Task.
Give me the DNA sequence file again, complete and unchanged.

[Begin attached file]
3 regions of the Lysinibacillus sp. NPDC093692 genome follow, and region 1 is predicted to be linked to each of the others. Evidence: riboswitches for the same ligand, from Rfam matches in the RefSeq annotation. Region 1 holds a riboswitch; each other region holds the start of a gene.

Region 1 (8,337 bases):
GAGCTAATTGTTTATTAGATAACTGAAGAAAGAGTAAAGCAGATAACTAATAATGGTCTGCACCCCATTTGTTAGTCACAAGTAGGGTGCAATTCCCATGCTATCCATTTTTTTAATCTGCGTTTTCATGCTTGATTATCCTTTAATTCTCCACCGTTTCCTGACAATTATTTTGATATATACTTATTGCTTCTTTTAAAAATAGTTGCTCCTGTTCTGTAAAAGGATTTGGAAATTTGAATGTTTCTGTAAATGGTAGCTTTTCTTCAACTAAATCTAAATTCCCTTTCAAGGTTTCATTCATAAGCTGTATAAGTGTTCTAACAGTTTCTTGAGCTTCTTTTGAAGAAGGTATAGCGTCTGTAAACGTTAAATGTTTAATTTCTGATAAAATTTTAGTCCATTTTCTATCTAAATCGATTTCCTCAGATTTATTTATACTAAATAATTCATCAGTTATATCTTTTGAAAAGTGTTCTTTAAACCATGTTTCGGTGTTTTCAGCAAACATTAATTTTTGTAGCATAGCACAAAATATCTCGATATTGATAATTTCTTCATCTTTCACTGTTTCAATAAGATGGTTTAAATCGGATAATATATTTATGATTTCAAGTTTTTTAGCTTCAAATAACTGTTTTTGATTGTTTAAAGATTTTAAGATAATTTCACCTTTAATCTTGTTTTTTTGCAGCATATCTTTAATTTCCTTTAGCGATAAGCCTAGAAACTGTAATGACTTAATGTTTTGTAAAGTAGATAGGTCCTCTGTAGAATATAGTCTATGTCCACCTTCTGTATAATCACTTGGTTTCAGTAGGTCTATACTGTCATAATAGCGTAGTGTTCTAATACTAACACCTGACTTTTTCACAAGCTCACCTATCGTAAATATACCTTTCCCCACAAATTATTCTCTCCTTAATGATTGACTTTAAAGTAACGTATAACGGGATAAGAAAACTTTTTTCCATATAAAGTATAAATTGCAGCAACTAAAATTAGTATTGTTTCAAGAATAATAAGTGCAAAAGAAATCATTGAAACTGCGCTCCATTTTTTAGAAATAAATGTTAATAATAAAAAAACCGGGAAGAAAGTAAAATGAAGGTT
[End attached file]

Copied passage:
3 regions of the Lysinibacillus sp. NPDC093692 genome follow, and region 1 is predicted to be linked to each of the others. Evidence: riboswitches for the same ligand, from Rfam matches in the RefSeq annotation. Region 1 holds a riboswitch; each other region holds the start of a gene.

Region 1 (8,337 bases):
GAGCTAATTGTTTATTAGATAACTGAAGAAAGAGTAAAGCAGATAACTAATAATGGTCTGCACCCCATTTGTTAGTCACAAGTAGGGTGCAATTCCCATGCTATCCATTTTTTTAATCTGCGTTTTCATGCTTGATTATCCTTTAATTCTCCACCGTTTCCTGACAATTATTTTGATATATACTTATTGCTTCTTTTAAAAATAGTTGCTCCTGTTCTGTAAAAGGATTTGGAAATTTGAATGTTTCTGTAAATGGTAGCTTTTCTTCAACTAAATCTAAATTCCCTTTCAAGGTTTCATTCATAAGCTGTATAAGTGTTCTAACAGTTTCTTGAGCTTCTTTTGAAGAAGGTATAGCGTCTGTAAACGTTAAATGTTTAATTTCTGATAAAATTTTAGTCCATTTTCTATCTAAATCGATTTCCTCAGATTTATTTATACTAAATAATTCATCAGTTATATCTTTTGAAAAGTGTTCTTTAAACCATGTTTCGGTGTTTTCAGCAAACATTAATTTTTGTAGCATAGCACAAAATATCTCGATATTGATAATTTCTTCATCTTTCACTGTTTCAATAAGATGGTTTAAATCGGATAATATATTTATGATTTCAAGTTTTTTAGCTTCAAATAACTGTTTTTGATTGTTTAAAGATTTTAAGATAATTTCACCTTTAATCTTGTTTTTTTGCAGCATATCTTTAATTTCCTTTAGCGATAAGCCTAGAAACTGTAATGACTTAATGTTTTGTAAAGTAGATAGGTCCTCTGTAGAATATAGTCTATGTCCACCTTCTGTATAATCACTTGGTTTCAGTAGGTCTATACTGTCATAATAGCGTAGTGTTCTAATACTAACACCTGACTTTTTCACAAGCTCACCTATCGTAAATATACCTTTCCCCACAAATTATTCTCTCCTTAATGATTGACTTTAAAGTAACGTATAACGGGATAAGAAAACTTTTTTCCATATAAAGTATAAATTGCAGCAACTAAAATTAGTATTGTTTCAAGAATAATAAGTGCAAAAGAAATCATTGAAACTGCGCTCCATTTTTTAGAAATAAATGTTAATAATAAAAAAACCGGGAAGAAAGTAAAATGAAGGTT